# Charge Up a Light Bulb

Ever had this happen in your house - something gets broken and Dad goes over and takes a look at it.  He studies it for a while and then suddenly - bing.... a little light bulb goes on above his head?  Everybody in the house sighs and knows it's in everyone's best interest to get out of there - quick.

In this experiment, we'll make a fluorescent light bulb 'go on' - literally.  And no evacuation will be called for...

1. Take the comb and light bulb into a dark closet.
2. Take the comb and rub it thoroughly through your hair.  If you don't have any hair, a wool shirt or sweater will work fine.
3. Now hold the comb to the metal end of the light bulb while carefully watching the filament in the bulb.

Pretty cool, huh?  When you rub the comb through your hair, the friction between your hair and the comb actually causes electrons to travel from your hair to the comb.  Your body (hair) becomes positively charged (because it has more protons than electrons) while the comb becomes negatively charged (it gained electrons from your hair) .  The comb, in effect, becomes charged.  When you touch the comb to the end of the light bulb, the charged comb discharges into the light bulb causing the bulb to emit small pulses of light.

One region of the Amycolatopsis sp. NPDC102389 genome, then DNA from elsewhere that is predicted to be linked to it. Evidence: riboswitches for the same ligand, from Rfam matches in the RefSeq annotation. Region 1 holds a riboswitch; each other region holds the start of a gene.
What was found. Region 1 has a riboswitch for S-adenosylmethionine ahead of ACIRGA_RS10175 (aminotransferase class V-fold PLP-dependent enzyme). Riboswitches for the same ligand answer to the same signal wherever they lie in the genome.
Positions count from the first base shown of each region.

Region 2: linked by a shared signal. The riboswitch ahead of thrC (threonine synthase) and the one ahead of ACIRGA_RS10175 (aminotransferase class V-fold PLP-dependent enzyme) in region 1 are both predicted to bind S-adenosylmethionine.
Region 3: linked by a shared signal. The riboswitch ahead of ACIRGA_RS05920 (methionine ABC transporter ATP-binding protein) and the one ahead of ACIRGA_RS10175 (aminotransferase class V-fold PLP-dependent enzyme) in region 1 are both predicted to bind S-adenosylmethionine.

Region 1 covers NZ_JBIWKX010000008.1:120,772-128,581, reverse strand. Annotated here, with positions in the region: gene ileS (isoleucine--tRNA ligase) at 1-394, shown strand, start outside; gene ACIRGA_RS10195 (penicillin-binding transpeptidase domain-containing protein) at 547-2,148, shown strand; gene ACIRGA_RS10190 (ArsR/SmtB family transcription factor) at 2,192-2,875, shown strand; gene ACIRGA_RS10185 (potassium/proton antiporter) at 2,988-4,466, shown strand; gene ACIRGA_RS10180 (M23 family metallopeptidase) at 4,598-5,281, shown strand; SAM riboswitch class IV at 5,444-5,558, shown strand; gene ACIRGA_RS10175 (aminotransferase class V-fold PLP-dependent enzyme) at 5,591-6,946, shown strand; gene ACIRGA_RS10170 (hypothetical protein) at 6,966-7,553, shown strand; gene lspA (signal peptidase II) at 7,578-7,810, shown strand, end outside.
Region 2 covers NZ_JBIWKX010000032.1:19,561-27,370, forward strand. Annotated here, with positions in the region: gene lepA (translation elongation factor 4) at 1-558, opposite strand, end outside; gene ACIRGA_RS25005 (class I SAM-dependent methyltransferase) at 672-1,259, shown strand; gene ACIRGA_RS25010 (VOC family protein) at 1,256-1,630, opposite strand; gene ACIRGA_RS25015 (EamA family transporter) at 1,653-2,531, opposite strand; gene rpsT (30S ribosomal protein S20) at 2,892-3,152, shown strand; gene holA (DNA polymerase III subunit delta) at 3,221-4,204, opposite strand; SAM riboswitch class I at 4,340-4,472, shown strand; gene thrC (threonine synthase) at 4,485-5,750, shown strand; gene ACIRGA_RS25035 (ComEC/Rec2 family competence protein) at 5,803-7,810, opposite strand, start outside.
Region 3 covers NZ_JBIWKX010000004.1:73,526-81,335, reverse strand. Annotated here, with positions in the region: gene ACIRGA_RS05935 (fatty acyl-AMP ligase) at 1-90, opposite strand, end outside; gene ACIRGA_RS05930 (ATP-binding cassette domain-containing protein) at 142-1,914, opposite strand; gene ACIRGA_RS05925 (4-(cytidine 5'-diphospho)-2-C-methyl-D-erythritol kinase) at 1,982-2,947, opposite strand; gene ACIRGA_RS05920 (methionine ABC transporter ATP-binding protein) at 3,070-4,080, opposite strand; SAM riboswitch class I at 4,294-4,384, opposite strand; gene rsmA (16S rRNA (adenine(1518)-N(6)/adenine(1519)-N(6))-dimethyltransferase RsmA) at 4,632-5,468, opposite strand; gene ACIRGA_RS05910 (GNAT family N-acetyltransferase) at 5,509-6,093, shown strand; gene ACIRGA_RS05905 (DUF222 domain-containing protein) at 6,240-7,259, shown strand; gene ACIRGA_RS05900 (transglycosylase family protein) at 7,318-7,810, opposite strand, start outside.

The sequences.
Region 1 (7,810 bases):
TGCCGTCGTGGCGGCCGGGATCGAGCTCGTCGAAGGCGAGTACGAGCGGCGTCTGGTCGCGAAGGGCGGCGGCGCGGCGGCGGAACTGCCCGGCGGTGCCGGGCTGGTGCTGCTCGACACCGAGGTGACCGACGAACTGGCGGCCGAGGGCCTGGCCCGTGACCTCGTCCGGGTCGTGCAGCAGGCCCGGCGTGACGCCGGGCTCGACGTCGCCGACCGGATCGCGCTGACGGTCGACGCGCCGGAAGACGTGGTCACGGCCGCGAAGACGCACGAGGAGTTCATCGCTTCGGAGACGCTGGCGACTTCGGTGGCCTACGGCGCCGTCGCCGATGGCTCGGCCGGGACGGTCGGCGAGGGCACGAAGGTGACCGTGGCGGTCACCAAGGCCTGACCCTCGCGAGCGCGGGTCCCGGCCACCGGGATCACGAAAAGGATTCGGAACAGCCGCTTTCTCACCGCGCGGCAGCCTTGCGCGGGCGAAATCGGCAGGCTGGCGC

Help Reeko Solve the Equations! Enter Answer   Huh??? X / 2 = 10

Sometimes, a large number of atoms in an object gain or lose electrons. When such a gain or loss happens, the entire object takes on an electric charge (then they're called ions). The term static electricity describes situations where objects carry electric charge.

Static electricity occurs, for example, when you rub a balloon on your shirt. The friction between the cloth and the balloon causes electrons to transfer from your shirt to the balloon. The shirt then has an overall positive charge because it has more protons than electrons. The balloon takes on a negative charge because it has extra electrons. The balloon will then stick to the shirt or to another surface, such as a wall.

Static electricity has many uses in homes, businesses, and industries. For example, the copying machines found in most offices are electrostatic copiers. They make duplicates of printed or written material by attracting negatively charged particles of toner (powdered ink) to positively charged paper. Static electricity is also used in air cleaners called electrostatic precipitators. These devices put a positive electric charge on particles of dust, smoke, bacteria, or pollen in the air. Negatively charged collector plates attract the positive particles out of the air.

# Experiment Supplies

Supplies: Comb, Light bulb

Other experiments that use some of the same supplies as this experiment